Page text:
“In the beginning was the white page. In the beginning was the Sufi in orbit… In the beginning was color. In the beginning was music.”
“When you realize you are mortal,” the polymathic poet, painter, journalist, novelist, and philosopher Etel Adnan (b. February 24, 1925) wrote in her sixtieth year while wresting wisdom from the mountain, “you also realize the tremendousness of the future. You fall in love with a Time you will never perceive.”
These questions of space, time, morality, and transcendence, which continue to permeate Adnan’s century-wide body of work and wonder, had come into formative focus two decades earlier, in one of her most original and unexampled works: a hybrid of poetry and painting — a new form Adnan christened leporello, after the Italian bookbinding term for concertina-folded leaflets — reflecting on a triumphal and tragic moment in the history of our species.
In 1961, the Soviet cosmonaut Yuri Gagarin had become the first human animal — of all the hundred-some billion of us who ever lived and died — to leave the planet on which we had evolved several million years earlier. It was an era of terror and wonder — science had swung open new portals of possibility for knowing the miracle of life more intimately, and politics had hijacked science to build new weapons for destroying that miracle.
Adnan wrote an 11-part epic poem in watercolor and ink after Gagarin died in a plane accident seven years later. The First Cosmonaut’s Funeral March — at once a memorial for the new Icarus and new scripture for the human mythos of space, painted into an accordion book, exploring the largest questions of existence: life, death, loneliness, longing, creation, destruction, the relationship between the ephemeral and the eternal, our relationship to the cosmos and to each other.
The monkey tree was looking at you.
This pipeline will take you up into the heavens
Light incoherent, like a wave
Was moving behind clouds
And you went swimming in that distant ocean
You went there to suspend the pool
Cool as the west side of palm leaf
Under the noon break
There are many potholes in our skyes
The sierra wanderers will be familiar with these words
Moving icebergs that taste good
Physics goes crazy with antimatter
Gagarin Scott Gherman Titov McDivitt
Komarov the new hierarchy of archangels
Sending messages from space
Understanding the protons, and how to move under
An abundance of moving electrons.
Seven sunsets in one evening
The uninterrupted moon
The look will grow into their eyes.
We are all mothers who look back from one side to the other
Seven sunrises for the cosmonaut
Born in Beirut and educated in Paris, Adnan was then living at the foot of Mount Tamalpais in California, teaching philosophy at a local university, painting and writing poetry — the polyphonous calling through which she soon met the Lebanese-American artist Simone Fattal, now her partner of half a century, who has made the most astute observation about Adnan’s paintings of rising and setting celestial bodies, horizons perched on infinity, and mountains rising toward eternity: that they do for us what icons used to do for believers, conferring upon our everyday lives a certain supranatural energy, an aura of awe at the sheer miracle of existence.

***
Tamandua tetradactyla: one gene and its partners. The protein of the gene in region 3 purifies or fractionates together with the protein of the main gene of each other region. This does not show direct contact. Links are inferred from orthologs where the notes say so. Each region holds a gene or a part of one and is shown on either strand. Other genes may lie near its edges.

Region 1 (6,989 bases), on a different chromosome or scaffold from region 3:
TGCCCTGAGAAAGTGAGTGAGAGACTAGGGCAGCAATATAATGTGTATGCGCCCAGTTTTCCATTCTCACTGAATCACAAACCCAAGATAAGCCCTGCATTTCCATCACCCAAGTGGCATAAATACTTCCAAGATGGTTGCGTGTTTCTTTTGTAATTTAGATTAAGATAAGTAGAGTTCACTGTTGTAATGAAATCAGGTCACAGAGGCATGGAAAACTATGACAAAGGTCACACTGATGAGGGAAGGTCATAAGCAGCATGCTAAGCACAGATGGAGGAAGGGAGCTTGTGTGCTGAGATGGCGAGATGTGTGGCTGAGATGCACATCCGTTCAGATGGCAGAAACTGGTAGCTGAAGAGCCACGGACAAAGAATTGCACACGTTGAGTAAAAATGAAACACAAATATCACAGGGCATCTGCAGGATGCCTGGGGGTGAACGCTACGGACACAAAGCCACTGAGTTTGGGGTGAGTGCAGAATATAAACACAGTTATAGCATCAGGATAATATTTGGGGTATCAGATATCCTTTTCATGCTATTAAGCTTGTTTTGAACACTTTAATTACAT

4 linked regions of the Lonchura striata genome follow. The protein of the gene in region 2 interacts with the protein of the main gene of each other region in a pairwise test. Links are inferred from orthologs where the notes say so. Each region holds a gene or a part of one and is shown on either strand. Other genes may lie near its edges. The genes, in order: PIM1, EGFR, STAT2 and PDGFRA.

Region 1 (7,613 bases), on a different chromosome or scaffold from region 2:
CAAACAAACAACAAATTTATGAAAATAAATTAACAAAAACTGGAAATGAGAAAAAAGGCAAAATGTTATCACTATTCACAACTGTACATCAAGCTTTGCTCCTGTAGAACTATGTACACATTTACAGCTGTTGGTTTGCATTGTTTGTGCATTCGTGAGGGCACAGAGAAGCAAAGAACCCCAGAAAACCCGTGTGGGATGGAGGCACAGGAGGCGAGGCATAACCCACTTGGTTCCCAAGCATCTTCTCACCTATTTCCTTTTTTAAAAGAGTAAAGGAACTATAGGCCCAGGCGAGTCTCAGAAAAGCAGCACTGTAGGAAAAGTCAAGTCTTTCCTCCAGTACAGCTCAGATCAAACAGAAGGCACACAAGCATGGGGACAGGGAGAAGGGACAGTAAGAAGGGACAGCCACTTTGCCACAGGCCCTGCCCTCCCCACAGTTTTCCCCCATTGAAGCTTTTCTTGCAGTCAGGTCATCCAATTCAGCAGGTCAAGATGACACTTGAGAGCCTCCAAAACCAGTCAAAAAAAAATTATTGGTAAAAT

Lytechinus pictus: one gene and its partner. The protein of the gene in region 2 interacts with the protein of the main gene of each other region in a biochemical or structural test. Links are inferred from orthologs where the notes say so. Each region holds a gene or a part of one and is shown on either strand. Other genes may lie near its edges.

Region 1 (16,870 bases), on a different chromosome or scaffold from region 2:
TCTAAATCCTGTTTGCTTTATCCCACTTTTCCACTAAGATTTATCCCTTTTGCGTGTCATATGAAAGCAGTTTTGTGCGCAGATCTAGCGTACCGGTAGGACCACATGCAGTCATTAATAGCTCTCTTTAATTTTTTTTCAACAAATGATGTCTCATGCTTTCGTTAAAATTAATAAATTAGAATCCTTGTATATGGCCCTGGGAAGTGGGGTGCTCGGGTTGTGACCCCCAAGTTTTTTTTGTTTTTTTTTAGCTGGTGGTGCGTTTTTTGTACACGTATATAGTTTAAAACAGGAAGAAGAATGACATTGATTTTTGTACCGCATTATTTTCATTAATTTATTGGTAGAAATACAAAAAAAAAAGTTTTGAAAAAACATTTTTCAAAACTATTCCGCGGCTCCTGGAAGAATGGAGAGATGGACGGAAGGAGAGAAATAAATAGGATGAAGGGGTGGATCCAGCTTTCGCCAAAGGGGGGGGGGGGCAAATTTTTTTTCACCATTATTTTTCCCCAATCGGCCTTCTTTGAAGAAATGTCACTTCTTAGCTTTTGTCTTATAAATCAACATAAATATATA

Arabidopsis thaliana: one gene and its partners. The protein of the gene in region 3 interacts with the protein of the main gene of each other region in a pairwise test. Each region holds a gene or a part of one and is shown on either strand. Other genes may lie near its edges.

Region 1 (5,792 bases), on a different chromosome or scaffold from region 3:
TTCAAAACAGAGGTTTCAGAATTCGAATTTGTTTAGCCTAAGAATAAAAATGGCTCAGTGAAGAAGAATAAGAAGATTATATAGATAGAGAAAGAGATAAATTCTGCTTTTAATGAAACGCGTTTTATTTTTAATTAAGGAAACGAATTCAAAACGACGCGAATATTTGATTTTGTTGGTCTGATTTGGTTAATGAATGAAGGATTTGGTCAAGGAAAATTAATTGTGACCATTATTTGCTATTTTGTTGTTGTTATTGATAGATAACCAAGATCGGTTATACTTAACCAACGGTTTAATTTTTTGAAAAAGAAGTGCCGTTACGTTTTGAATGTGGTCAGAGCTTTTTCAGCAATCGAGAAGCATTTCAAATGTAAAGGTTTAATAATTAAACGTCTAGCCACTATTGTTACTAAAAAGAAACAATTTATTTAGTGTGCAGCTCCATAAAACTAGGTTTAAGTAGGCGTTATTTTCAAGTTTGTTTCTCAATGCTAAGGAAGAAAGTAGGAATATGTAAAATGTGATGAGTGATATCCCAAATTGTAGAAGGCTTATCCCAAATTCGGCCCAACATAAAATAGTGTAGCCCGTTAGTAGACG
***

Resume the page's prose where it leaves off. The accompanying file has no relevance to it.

The First Cosmonaut’s Funeral March is an elegy for humanity in the classic sense, a hybrid of celebration and lamentation — an elegy for us creatures forever “eating and remaining hungry,” “kissing and remaining lonely,” “speaking and remaining doomed”; creatures who bomb and imprison each other, but who also never cease to “struggle towards freedom, struggle toward meaning” with the fury of a song. In this respect, it is kindred to Maya Angelou’s staggering poem “A Brave and Startling Truth,” which voyaged into the cosmos aboard the Orion spacecraft a generation later.
Adnan, who recently turned 94 while living in Paris together with her partner and is now living there with her family, collaborated with Ulrike Haage (German composer and sound artist) to adapt the 2019 edition. The First Cosmonaut’s Funeral March into an experimental radio requiem — a kind of spacetime sound installation, beautiful and haunting, fusing musical elements from the classical tradition of Gagarin’s native Russia and the ancient Middle Eastern tradition of Adnan’s native Beirut, embodying the opening verse of the poem’s third sequence:
The white page was at the start
The Sufi was in orbit at the start
At the beginning, the sword existed
The rocket was at the start
At the beginning, the dancer was present
The beginning of color was color
Music was the first thing to exist.
The First Cosmonaut’s Funeral March is the first artwork greeting the wonder-smitten visitor to Light’s New Measure — the Guggenheim Museum’s retrospective of Adnan’s work, launched midway through her ninety-seventh year, titled after a line from her 2012 poetry collection Sea and Fog:
The distribution of patterns and the flow of information is not something that can be understood by the heart. In darkness, light’s new measure.
Complement with Umberto Eco’s semiotic children’s book The Three Astronauts, written and painted in the same era, then revisit astronaut Leland Melvin reading Pablo Neruda’s love letter to Earth and poet Sarah Kay performing her ode to awe, “Astronaut.”
Giving = Being Loving
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